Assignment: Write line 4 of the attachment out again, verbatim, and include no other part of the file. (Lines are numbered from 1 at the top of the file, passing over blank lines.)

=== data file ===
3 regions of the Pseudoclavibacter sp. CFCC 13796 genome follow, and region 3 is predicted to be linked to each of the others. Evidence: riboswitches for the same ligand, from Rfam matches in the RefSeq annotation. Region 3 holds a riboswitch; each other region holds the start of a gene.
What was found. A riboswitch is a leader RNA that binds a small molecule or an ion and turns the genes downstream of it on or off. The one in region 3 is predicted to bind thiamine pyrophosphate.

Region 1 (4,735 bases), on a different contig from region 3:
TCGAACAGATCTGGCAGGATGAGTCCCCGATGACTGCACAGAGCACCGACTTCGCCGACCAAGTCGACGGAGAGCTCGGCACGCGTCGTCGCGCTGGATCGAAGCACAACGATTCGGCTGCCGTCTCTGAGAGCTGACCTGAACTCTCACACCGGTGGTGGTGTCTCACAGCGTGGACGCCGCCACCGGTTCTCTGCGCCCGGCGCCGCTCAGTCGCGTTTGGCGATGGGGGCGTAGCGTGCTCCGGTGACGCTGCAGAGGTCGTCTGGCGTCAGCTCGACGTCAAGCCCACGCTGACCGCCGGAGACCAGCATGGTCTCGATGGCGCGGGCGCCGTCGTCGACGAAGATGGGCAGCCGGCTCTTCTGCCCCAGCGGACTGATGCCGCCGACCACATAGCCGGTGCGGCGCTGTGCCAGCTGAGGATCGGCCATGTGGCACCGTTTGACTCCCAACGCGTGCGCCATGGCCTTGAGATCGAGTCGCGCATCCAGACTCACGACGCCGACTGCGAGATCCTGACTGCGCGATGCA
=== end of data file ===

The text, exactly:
TCGAACAGATCTGGCAGGATGAGTCCCCGATGACTGCACAGAGCACCGACTTCGCCGACCAAGTCGACGGAGAGCTCGGCACGCGTCGTCGCGCTGGATCGAAGCACAACGATTCGGCTGCCGTCTCTGAGAGCTGACCTGAACTCTCACACCGGTGGTGGTGTCTCACAGCGTGGACGCCGCCACCGGTTCTCTGCGCCCGGCGCCGCTCAGTCGCGTTTGGCGATGGGGGCGTAGCGTGCTCCGGTGACGCTGCAGAGGTCGTCTGGCGTCAGCTCGACGTCAAGCCCACGCTGACCGCCGGAGACCAGCATGGTCTCGATGGCGCGGGCGCCGTCGTCGACGAAGATGGGCAGCCGGCTCTTCTGCCCCAGCGGACTGATGCCGCCGACCACATAGCCGGTGCGGCGCTGTGCCAGCTGAGGATCGGCCATGTGGCACCGTTTGACTCCCAACGCGTGCGCCATGGCCTTGAGATCGAGTCGCGCATCCAGACTCACGACGCCGACTGCGAGATCCTGACTGCGCGATGCA